clock menu more-arrow no yes mobile

Filed under:

Microsoft Brings More of Its Lumia Smartphones to the U.S.

Including the Lumia 640 XL "phablet."

Microsoft, as part of an ongoing effort to grow its tiny share of the mobile market in the U.S., is going to be offering more of its Lumia smartphones through U.S. wireless carriers.

Redmond has been pretty quiet on the phone front of late, especially as it finalizes Windows 10, but the new move will at least bring some of the phones it sells elsewhere to the U.S. market.

Starting next week, the company’s Lumia 640 XL smartphone will become available through AT&T Wireless for around $250 ($8.34 a month over 30 months). The Lumia 735 will start selling through Verizon today at around $200 ($8 a month for 24 months).

At least in size, the Lumia 640 XL will be competing with the likes of the iPhone 6 Plus, the Samsung Galaxy Note 4, the Asus Zenfone 2 and the Nexus 6. Jumbo smartphones have become increasingly popular in the U.S. after initially taking off globally. The 640 XL has a 5.7-inch display, a 1Ghz quad-core Snapdragon processor, a 13-megapixel HD rear camera with Zeiss optical lenses and a front-facing 5-megapixel HD camera. Its 8 gigabytes of onboard storage can be expanded with an SD card.

The Lumia 735, which has been available outside of the U.S. since last November, has a “regular”-sized, 4.7-inch display and a 1.2-Ghz Snapdragon 400 processor, but its most notable feature is probably its “selfie” cam. Its 6.7-megapixel rear cam is nearly matched by its 5-megapixel front camera. It also has a removable back.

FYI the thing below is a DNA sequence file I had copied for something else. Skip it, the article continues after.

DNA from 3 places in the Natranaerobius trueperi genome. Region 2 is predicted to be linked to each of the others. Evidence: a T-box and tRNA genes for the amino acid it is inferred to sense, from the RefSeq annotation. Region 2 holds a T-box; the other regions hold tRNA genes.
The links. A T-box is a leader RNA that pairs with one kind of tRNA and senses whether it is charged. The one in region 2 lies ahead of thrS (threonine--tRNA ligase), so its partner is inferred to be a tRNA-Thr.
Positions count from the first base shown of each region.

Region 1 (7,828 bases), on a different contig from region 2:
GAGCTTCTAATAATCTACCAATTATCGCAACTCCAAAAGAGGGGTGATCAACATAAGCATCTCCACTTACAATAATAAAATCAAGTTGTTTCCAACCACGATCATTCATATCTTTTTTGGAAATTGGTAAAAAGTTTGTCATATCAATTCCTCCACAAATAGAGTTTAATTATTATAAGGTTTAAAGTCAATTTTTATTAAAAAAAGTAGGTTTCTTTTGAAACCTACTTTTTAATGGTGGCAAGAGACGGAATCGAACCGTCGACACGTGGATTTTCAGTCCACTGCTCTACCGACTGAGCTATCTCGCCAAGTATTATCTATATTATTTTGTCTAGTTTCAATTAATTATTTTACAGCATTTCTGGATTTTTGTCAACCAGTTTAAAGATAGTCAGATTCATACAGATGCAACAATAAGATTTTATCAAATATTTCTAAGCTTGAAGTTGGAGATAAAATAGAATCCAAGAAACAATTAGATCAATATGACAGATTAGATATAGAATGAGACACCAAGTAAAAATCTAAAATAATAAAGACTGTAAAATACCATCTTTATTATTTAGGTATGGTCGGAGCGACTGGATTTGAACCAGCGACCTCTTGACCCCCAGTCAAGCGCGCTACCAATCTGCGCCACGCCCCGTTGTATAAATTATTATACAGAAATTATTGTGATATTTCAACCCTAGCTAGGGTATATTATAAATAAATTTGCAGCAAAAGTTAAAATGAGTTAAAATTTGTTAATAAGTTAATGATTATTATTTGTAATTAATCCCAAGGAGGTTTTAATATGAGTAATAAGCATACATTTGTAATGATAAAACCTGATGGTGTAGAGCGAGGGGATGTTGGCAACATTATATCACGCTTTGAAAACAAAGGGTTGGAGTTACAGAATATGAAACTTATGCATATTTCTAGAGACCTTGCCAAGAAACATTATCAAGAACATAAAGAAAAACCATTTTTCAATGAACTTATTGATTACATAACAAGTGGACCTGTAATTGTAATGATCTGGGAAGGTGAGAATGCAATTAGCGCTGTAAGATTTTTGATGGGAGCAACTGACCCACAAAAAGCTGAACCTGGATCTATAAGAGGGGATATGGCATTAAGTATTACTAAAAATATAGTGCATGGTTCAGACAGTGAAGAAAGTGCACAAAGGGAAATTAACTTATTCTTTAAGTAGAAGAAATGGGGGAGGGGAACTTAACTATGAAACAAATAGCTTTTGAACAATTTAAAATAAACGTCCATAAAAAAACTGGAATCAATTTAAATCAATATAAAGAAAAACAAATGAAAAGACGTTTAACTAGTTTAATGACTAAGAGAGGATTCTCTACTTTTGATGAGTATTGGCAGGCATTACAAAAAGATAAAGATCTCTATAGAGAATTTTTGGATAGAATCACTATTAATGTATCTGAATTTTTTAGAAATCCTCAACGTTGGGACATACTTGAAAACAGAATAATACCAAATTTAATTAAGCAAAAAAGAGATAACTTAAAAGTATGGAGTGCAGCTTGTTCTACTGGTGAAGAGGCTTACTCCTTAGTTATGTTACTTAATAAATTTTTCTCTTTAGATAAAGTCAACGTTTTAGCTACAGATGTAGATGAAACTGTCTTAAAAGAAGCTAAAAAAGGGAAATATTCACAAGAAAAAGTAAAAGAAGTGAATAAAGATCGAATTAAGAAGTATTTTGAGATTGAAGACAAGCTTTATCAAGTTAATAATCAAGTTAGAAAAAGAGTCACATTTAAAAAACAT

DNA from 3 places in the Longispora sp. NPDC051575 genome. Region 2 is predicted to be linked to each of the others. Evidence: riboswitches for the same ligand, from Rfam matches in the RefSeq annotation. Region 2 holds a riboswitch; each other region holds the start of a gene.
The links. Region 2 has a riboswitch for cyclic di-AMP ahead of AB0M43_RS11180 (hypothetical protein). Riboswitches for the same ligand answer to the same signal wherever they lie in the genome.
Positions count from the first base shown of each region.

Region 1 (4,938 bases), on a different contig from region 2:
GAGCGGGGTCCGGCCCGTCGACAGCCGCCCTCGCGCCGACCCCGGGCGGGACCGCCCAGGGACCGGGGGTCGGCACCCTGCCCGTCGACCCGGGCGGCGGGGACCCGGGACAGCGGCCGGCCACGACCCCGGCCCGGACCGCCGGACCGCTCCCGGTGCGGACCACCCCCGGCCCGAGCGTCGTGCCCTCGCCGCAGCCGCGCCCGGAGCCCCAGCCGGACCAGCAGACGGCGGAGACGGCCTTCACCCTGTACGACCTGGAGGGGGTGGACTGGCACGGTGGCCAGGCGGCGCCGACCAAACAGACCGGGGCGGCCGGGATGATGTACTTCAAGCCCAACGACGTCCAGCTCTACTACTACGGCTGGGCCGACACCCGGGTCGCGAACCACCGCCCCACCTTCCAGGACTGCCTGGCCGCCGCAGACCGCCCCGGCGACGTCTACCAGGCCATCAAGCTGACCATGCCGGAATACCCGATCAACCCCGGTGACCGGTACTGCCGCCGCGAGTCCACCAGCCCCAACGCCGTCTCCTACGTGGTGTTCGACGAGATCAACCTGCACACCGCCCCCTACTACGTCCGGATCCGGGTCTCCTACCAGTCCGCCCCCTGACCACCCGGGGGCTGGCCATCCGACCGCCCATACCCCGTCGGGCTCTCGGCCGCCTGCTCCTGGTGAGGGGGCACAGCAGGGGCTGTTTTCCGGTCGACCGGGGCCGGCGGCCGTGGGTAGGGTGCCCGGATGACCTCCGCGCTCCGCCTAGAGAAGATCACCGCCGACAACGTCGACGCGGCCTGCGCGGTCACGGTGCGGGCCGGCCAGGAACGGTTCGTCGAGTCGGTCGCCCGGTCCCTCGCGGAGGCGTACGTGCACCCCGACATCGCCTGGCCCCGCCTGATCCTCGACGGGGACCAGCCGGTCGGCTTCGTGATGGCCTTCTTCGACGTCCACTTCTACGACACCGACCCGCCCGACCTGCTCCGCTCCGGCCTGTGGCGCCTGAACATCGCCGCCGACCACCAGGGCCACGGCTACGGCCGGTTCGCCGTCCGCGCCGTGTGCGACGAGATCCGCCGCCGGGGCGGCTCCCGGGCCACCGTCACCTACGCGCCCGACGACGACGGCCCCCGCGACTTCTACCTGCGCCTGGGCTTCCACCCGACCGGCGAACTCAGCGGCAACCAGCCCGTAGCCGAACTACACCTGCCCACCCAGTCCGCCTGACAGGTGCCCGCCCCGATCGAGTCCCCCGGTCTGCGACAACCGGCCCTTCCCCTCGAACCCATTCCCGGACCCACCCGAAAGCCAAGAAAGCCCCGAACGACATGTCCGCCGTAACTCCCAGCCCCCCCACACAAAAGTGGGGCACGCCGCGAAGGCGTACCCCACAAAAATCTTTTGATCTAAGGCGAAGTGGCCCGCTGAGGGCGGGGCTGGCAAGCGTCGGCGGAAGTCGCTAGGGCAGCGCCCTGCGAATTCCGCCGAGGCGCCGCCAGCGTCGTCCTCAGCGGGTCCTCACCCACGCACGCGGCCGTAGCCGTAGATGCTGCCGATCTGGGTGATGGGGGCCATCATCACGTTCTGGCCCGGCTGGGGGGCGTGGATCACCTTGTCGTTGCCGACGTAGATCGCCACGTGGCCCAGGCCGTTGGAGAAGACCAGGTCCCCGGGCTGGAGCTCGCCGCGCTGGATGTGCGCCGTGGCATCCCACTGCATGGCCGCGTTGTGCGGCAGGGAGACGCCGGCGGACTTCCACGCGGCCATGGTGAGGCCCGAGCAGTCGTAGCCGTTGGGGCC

Both phones will ship running Microsoft’s Windows Phone 8.1 operating system, but will be upgradeable to the newer OS once it becomes available later this year. Microsoft has also pledged to have a new flagship device later this year — something it badly needs in the U.S. market, where high-end phones are still the yardstick by which phone makers are measured.

Microsoft has seen some success in selling its Lumia devices to budget-conscious consumers both in the U.S. and in developing markets, but as a platform it claims only around 3 percent of smartphone users in the U.S., with Google Android and Apple iOS fully dominating the market.

With Windows 10, the company is hoping to get a boost, since developers can more easily write applications that can run across PCs, tablets and desktops. Given its tiny market share, Microsoft has had trouble both attracting and maintaining developers, with many key apps absent from its devices.

This article originally appeared on